We show that hrtem is useful for distinguishing the one-layer polytypes of chlorite and for characterizing layer stacking sequences. hrtem images were computed for all one-layer chlorite polytypes. These computations show that the features in hrtem images can be used to determine the projected shift vectors across the T layers and B sheets. These vectors can, in turn, be used to distinguish among the several possible chlorite polytypes. Five distinct projections result from viewing all possible one-layer chlorite polytypes down their 〈100〉 or 〈110〉 zone axes (assigning  parallel to the talc-stagger direction). Complete specification of polytypes requires either hrtem combined with X-ray diffraction analysis or hrtem images from more than one major zone of the same crystal.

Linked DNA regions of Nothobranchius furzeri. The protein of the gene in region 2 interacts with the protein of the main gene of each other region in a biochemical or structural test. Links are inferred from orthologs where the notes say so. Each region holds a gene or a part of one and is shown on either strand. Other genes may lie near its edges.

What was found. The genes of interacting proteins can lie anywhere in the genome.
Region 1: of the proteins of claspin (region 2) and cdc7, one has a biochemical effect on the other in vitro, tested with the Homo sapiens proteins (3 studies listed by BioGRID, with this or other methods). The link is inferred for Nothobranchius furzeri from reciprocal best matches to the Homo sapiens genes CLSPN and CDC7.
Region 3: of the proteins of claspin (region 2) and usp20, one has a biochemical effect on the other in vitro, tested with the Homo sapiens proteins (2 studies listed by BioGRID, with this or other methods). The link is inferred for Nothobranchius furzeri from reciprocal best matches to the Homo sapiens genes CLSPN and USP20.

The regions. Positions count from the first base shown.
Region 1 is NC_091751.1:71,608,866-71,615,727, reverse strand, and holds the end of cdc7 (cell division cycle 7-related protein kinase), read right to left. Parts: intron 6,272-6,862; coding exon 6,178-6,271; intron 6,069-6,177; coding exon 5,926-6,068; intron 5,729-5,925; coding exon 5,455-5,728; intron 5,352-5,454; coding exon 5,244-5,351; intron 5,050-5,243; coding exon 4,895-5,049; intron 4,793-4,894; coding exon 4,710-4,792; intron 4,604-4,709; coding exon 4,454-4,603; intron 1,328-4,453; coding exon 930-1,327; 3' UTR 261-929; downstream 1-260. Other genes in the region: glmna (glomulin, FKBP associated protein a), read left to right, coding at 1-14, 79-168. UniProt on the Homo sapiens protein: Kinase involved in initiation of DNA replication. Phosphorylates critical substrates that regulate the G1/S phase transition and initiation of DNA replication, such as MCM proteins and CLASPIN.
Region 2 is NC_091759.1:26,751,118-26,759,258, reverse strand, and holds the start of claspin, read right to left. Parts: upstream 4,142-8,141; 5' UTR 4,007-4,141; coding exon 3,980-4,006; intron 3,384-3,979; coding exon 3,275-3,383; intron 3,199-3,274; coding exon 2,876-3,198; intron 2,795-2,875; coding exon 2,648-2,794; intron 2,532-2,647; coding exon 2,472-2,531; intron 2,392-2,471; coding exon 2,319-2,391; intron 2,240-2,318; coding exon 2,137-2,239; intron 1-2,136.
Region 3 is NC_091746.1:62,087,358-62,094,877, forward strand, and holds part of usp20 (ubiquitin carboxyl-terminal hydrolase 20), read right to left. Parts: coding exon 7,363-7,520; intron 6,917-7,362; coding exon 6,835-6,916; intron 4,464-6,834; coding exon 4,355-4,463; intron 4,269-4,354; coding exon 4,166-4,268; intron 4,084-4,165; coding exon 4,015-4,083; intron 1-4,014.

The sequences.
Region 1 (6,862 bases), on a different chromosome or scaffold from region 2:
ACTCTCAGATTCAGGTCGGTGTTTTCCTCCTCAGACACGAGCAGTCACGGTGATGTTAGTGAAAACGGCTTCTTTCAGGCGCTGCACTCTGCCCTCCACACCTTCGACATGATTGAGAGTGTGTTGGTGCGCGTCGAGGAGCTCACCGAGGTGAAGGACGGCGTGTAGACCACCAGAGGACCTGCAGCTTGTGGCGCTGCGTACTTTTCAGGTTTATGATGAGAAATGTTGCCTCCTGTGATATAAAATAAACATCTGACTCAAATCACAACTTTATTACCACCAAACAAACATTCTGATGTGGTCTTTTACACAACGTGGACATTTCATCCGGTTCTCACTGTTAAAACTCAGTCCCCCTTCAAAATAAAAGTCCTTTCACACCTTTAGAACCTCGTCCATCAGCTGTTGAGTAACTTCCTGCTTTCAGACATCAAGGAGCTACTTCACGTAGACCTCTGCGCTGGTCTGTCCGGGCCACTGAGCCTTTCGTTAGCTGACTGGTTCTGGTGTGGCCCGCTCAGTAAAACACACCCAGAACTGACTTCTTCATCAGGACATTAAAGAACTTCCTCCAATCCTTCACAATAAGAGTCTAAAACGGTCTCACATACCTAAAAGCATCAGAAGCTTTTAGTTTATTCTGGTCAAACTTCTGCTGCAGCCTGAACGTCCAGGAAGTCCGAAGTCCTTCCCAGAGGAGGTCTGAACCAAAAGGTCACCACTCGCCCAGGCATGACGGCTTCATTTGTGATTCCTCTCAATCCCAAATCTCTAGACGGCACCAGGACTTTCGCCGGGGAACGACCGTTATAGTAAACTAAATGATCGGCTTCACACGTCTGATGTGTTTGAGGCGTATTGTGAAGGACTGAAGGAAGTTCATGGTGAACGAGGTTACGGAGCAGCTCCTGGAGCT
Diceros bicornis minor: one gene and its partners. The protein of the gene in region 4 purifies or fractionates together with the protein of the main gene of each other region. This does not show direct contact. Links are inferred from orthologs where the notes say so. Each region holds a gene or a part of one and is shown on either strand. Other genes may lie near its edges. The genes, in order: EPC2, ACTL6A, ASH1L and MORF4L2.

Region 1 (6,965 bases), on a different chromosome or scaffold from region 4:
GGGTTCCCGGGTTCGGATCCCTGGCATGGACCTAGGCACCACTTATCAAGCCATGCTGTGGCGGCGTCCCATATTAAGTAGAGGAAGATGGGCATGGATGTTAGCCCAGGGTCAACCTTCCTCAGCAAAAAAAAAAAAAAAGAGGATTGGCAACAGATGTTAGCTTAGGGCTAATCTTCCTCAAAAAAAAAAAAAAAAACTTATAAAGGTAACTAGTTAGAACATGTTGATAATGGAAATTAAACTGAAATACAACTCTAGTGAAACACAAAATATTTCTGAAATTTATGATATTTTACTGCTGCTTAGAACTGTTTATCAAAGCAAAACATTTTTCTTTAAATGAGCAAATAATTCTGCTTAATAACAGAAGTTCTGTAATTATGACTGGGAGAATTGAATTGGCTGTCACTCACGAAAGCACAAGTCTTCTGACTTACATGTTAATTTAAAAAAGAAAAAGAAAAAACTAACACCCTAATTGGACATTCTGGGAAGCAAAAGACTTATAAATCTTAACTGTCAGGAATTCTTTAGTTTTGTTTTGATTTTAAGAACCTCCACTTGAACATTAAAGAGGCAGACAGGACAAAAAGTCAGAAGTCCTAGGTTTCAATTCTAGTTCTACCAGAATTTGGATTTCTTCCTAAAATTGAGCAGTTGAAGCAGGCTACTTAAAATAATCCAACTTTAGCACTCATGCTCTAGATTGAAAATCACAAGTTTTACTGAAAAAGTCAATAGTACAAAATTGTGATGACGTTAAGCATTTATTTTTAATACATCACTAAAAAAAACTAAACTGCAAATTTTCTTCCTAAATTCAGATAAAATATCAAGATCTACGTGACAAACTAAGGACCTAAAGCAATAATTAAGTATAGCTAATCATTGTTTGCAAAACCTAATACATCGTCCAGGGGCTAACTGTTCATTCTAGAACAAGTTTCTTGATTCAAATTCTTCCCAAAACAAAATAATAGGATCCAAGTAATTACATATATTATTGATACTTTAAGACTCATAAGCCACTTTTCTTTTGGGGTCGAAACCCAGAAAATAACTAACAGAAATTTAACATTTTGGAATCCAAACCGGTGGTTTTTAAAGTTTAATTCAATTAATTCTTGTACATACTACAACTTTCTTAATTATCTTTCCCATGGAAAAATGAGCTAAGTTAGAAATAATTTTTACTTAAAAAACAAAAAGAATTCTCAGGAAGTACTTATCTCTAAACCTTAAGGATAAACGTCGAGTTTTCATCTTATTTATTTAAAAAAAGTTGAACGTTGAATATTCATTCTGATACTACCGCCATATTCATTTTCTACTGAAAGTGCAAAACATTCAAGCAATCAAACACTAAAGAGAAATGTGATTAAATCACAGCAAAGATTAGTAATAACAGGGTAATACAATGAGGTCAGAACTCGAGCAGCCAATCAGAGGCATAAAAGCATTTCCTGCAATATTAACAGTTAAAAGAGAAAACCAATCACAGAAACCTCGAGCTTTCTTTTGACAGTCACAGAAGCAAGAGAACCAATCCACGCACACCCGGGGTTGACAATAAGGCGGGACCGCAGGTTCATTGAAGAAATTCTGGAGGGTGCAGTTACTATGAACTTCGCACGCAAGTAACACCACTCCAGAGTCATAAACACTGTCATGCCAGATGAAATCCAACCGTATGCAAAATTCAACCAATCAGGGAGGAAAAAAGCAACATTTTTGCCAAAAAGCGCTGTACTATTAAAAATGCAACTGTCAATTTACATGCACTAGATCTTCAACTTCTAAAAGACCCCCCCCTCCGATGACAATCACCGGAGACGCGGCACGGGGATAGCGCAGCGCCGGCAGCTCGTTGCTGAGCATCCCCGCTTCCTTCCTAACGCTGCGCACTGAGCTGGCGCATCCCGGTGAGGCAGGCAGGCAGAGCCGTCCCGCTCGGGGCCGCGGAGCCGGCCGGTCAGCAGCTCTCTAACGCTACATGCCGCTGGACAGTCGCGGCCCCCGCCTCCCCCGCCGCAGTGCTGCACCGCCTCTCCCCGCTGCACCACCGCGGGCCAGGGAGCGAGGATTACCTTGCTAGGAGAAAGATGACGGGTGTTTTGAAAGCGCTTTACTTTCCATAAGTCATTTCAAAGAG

A clinochlore sample from West Chester, Pennsylvania, was used as an example of the use of hrtem to study chlorite polytypism. Single-crystal X-ray analysis showed the sample to be an ordered one-layer IIb-2 polytype. Electron diffraction patterns from a much smaller volume of crystal than was used for the X-ray measurements show streaking parallel to c* in the k ≠ 3n reciprocal lattice rows, indicating b/3 shifts of the chlorite layers.
High-resolution imaging of this crystal illustrates the regular alternation of the T layers and B sheets. In addition, semi-random stacking sequences are the dominant type of disorder whereas layer rotations occur less frequently.